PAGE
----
This article was originally published by Tyler Durden at ZeroHedge.
Germany is among the latest large European countries to reimpose COVID-19 restrictions nationwide, alongside France, Germany, and the UK as cases rise across the continent.
While this has included shutting down pubs, restaurants, cafes, and potentially crowded night venues, the latest restrictions stopped short of school closures or retail outlets. German officials are now signaling to the public that they should brace for more months of “severe” measures to curb the surge in cases, according to Reuters on Sunday:
Germans should brace for another 4-5 months of severe measures to halt the rise in coronavirus infections and should not expect the current rules to be eased quickly, Economy Minister Peter Altmaier told weekly Bild am Sonntag.
Germany’s economy minister said the nation should be prepared for a months-long lockdown period to address surging coronavirus caseloads.
Describing that “we’re not out of the woods yet” Altmaier further emphasized that Berlin wants to avoid a “yo-yo shutdown” with the economy “constantly opening and closing”.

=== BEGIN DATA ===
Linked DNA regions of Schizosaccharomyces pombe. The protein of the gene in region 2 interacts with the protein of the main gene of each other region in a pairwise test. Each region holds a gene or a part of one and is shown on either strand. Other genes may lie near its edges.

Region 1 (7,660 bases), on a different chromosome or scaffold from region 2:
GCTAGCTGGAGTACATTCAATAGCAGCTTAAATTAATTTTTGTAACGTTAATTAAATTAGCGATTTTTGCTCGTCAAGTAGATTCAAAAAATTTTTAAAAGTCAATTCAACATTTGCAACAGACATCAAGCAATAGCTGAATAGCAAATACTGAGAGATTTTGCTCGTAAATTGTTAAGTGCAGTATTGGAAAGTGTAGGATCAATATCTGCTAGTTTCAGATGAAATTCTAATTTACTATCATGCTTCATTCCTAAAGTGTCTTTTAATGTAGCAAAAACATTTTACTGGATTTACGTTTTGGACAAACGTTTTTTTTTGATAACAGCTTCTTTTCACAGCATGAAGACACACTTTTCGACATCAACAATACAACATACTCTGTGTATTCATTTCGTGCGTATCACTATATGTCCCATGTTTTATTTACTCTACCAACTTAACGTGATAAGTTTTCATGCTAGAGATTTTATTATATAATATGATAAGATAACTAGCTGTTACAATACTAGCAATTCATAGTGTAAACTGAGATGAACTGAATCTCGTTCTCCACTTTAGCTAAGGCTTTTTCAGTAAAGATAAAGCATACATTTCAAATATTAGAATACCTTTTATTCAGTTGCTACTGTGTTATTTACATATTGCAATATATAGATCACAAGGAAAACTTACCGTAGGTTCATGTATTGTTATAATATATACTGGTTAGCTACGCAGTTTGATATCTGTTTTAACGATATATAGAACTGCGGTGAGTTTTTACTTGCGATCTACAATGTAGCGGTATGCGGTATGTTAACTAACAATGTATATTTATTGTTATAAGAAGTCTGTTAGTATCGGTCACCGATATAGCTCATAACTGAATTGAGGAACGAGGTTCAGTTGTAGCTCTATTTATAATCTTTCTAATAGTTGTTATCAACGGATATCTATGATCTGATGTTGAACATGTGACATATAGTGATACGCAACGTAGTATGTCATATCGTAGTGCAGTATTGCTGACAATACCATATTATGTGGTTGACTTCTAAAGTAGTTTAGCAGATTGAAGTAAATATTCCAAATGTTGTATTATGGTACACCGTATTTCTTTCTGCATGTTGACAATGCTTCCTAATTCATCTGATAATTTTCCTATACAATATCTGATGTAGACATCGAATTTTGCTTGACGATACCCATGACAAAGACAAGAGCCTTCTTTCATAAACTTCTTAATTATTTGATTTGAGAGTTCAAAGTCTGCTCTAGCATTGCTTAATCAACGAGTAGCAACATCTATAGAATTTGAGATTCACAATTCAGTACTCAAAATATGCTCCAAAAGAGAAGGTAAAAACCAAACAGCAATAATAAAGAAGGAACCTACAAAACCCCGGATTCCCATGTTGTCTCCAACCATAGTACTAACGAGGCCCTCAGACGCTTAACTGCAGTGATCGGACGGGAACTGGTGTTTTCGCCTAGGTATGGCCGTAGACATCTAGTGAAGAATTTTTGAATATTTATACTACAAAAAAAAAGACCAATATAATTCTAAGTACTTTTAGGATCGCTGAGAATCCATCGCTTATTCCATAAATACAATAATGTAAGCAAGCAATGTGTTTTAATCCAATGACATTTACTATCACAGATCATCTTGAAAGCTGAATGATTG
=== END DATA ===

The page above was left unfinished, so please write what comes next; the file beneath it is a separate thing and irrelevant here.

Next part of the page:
“If we don’t want days with 50,000 new infections, as was the case in France a few weeks ago, we must see through this and not constantly speculate about which measures can be relaxed again,” he told a German newspaper over the weekend.
“All countries that lifted their restrictions too early have so far paid a high price in terms of human lives lost,” he added.
Last week Chancellor Angela Merkel warned that Germans can expect a “more severe” outbreak during the second wave. “As it was the case with the Spanish flu, we now also have to expect that the second wave will be more severe,” she said Wednesday.
As of Sunday Germany is on the cusp of surpassing 800,000 confirmed infections, including over 12,500 deaths, making it the 13th most infected country globally.